"Since the early case of Neal v. State, 14 Okla. Crim. 121,168 P. 247, the law in this state is so well established that, where the person having the prior lien on mortgaged property takes possession of the mortgaged property, that the second mortgagee is not entitled to prosecute the mortgagor under the criminal statute for the wrongful and illegal disposition of mortgaged property."

    It is conceded that plaintiff has made a correct statement of the law as announced by the Neal Case, and also as announced by the case of Thompson v. State, 20 Okla. Crim. 211, 201 P. 1004. Those cases recognize the fact that, when one takes a second mortgage, his rights are subordinated to those of the first lienholder. In other words, the first mortgagee is not to be embarrassed in any way by the taking of a second mortgage, and may foreclose his lien either by forced sale or at private sale by agreement between the owner and the first mortgagee.

    Here, however, we have a very different case, for there was no pretext that the removal and disposal of the oat crop was in any way beneficial to the lessor, who held the first lien on the crop.

    True, John R. Beck, Sr., father-in-law of the plaintiff, made some claim of right in his testimony, in the trial of this case and at the preliminary hearing on the criminal charge that, because he was a surety on *Page 53 the lease under which plaintiff held the land, he could take possession of the crop for his protection. A surety, however, to be subrogated, must first pay his principal's obligation (Johnson v. Gillette, 66 Okla. 308, 168 P. 1031), and there was no suggestion that either plaintiff or the sureties paid any rental due to the lessors.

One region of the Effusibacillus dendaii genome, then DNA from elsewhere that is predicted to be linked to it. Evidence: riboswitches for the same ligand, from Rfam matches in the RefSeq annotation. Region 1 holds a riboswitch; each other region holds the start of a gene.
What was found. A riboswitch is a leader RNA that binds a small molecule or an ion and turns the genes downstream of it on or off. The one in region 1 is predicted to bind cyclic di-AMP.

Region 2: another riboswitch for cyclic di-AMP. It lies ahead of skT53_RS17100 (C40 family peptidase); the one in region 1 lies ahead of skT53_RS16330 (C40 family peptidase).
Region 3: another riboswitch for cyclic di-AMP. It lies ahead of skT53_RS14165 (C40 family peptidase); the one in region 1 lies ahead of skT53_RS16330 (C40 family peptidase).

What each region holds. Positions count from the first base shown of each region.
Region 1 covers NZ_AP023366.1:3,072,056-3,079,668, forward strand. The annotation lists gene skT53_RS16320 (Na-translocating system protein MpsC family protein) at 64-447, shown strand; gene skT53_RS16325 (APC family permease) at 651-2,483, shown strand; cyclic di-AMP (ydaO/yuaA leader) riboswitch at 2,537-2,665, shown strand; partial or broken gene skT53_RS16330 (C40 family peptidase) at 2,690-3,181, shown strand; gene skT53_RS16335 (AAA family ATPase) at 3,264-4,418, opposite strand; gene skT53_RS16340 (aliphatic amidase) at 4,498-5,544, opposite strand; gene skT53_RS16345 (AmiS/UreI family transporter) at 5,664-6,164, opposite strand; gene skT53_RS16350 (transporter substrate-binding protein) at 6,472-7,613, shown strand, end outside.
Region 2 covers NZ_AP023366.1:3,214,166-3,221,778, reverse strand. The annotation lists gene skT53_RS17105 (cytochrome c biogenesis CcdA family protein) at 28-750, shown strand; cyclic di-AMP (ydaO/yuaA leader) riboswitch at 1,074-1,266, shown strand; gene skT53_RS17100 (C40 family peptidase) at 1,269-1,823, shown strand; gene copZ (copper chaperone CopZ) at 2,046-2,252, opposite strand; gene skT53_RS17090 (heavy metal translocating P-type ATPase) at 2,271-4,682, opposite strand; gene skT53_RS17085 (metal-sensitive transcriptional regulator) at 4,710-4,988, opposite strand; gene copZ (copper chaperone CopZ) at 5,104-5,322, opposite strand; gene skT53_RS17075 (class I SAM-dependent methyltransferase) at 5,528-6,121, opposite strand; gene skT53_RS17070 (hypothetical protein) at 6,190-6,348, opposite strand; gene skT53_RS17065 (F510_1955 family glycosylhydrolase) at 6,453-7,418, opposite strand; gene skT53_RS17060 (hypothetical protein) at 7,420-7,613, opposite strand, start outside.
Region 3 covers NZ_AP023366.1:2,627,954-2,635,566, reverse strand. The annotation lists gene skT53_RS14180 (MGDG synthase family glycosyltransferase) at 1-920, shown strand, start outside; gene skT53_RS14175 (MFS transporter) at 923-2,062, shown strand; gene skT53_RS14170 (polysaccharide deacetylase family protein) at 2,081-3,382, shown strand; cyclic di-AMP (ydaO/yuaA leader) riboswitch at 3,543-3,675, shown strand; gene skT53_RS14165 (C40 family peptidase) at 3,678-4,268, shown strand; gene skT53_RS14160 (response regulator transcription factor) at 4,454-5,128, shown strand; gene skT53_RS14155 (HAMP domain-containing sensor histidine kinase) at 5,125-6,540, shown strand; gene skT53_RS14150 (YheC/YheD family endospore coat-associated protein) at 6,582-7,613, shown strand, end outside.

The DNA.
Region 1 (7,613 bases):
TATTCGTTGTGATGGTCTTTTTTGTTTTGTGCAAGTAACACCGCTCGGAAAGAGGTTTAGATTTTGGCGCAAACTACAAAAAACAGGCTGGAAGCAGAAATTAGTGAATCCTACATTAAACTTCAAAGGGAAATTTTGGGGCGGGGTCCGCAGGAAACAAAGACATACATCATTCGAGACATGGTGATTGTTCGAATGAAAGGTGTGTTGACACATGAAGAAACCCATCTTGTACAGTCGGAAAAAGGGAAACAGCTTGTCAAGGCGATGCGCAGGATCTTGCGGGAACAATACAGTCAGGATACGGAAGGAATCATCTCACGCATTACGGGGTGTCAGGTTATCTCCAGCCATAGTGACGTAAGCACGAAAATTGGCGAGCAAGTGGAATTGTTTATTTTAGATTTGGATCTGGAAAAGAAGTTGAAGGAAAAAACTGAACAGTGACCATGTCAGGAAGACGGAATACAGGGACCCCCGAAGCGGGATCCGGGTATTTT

(c) Plaintiff contends that the defendant's agent, Carey, showed bad faith in not disclosing all the facts to the county attorney. It is claimed that he concealed the fact relating to the departmental lease and the lien created thereunder. The county attorney stated that he would not have approved the complaint had he known about the prior lien, although he states he had not looked up the law on the question, but had been guided by the opinion of plaintiff's counsel when he was representing him in the criminal case. As we have pointed out, he was somewhat inconsistent in this position, since, at the preliminary hearing, the facts clearly disclose that he continued the prosecution, filing information in the district court and evidently resisting the motion to quash on the ground that the testimony at the preliminary hearing was insufficient to support the information.

    However, defendant relies not only on the fact that its agent disclosed all the facts to the county attorney, but on the ground that there was probable cause justifying the prosecution, and, as we have stated, we are of the opinion that the defendant is right in this position.

    Counsel for defendant assign and argue other issues, which they assert entitle them to a reversal of the case. Among other grounds for reversal, they assert: (a) That incompetent evidence was introduced at the trial; (b) that the trial court erroneously permitted the correction of the record in the criminal action; (c) that proper instructions requested were refused; and (d) erroneous instructions were given.

    In view of the position we have taken as to the sufficiency of the evidence to support the verdict and judgment, it is unnecessary to discuss the argument on these assignments.

    The cause is reversed, with instructions to the trial court to enter judgment in favor of the Champlin Refining Company.

    The Supreme Court acknowledges the aid of Attorneys B.C. Conner, Y.P. Broome, and Joe Chambers in the preparation of this opinion. These attorneys constituted an advisory committee selected by the State Bar, appointed by the Judicial Council, and approved by the Supreme Court. After the analysis of law and facts was prepared by Mr. B.C. Conner and approved by Mr. Y.P. Broome and Mr. Joe Chambers, the cause was assigned to a Justice of this court for examination and report to the court. Thereafter, upon consideration, this opinion was adopted.

    McNEILL, C. J., and BAYLESS, WELCH, CORN, and GIBSON, JJ., concur.